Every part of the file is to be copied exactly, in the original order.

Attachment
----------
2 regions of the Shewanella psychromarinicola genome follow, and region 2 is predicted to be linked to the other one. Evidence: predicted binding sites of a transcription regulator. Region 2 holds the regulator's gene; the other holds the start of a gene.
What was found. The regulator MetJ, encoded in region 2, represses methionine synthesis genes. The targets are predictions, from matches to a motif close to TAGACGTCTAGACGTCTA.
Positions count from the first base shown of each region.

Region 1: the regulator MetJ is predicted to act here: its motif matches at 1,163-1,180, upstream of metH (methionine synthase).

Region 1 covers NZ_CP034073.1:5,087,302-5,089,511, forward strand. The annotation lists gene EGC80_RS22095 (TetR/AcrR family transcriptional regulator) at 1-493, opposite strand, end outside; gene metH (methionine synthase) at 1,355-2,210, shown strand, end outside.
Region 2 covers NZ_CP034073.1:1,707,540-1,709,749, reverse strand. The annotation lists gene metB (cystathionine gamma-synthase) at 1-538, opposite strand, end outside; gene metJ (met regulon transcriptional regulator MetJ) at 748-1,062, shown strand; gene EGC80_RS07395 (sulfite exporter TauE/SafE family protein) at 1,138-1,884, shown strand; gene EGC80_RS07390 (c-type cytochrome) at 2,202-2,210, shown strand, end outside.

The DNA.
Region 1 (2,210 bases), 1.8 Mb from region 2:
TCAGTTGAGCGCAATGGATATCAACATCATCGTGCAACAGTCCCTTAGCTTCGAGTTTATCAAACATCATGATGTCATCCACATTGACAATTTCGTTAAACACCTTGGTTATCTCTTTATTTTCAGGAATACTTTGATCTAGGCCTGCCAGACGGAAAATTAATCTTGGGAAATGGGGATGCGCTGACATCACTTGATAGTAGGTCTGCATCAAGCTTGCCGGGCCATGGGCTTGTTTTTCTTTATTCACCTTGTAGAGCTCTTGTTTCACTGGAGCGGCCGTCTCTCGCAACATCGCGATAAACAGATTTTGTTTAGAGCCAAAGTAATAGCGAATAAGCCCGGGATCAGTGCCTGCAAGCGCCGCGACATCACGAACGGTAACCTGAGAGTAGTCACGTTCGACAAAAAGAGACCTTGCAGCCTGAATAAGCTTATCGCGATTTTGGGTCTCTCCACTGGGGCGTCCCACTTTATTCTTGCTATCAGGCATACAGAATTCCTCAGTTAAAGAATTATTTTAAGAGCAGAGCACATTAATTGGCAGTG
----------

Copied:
2 regions of the Shewanella psychromarinicola genome follow, and region 2 is predicted to be linked to the other one. Evidence: predicted binding sites of a transcription regulator. Region 2 holds the regulator's gene; the other holds the start of a gene.
What was found. The regulator MetJ, encoded in region 2, represses methionine synthesis genes. The targets are predictions, from matches to a motif close to TAGACGTCTAGACGTCTA.
Positions count from the first base shown of each region.

Region 1: the regulator MetJ is predicted to act here: its motif matches at 1,163-1,180, upstream of metH (methionine synthase).

Region 1 covers NZ_CP034073.1:5,087,302-5,089,511, forward strand. The annotation lists gene EGC80_RS22095 (TetR/AcrR family transcriptional regulator) at 1-493, opposite strand, end outside; gene metH (methionine synthase) at 1,355-2,210, shown strand, end outside.
Region 2 covers NZ_CP034073.1:1,707,540-1,709,749, reverse strand. The annotation lists gene metB (cystathionine gamma-synthase) at 1-538, opposite strand, end outside; gene metJ (met regulon transcriptional regulator MetJ) at 748-1,062, shown strand; gene EGC80_RS07395 (sulfite exporter TauE/SafE family protein) at 1,138-1,884, shown strand; gene EGC80_RS07390 (c-type cytochrome) at 2,202-2,210, shown strand, end outside.

The DNA.
Region 1 (2,210 bases), 1.8 Mb from region 2:
TCAGTTGAGCGCAATGGATATCAACATCATCGTGCAACAGTCCCTTAGCTTCGAGTTTATCAAACATCATGATGTCATCCACATTGACAATTTCGTTAAACACCTTGGTTATCTCTTTATTTTCAGGAATACTTTGATCTAGGCCTGCCAGACGGAAAATTAATCTTGGGAAATGGGGATGCGCTGACATCACTTGATAGTAGGTCTGCATCAAGCTTGCCGGGCCATGGGCTTGTTTTTCTTTATTCACCTTGTAGAGCTCTTGTTTCACTGGAGCGGCCGTCTCTCGCAACATCGCGATAAACAGATTTTGTTTAGAGCCAAAGTAATAGCGAATAAGCCCGGGATCAGTGCCTGCAAGCGCCGCGACATCACGAACGGTAACCTGAGAGTAGTCACGTTCGACAAAAAGAGACCTTGCAGCCTGAATAAGCTTATCGCGATTTTGGGTCTCTCCACTGGGGCGTCCCACTTTATTCTTGCTATCAGGCATACAGAATTCCTCAGTTAAAGAATTATTTTAAGAGCAGAGCACATTAATTGGCAGTG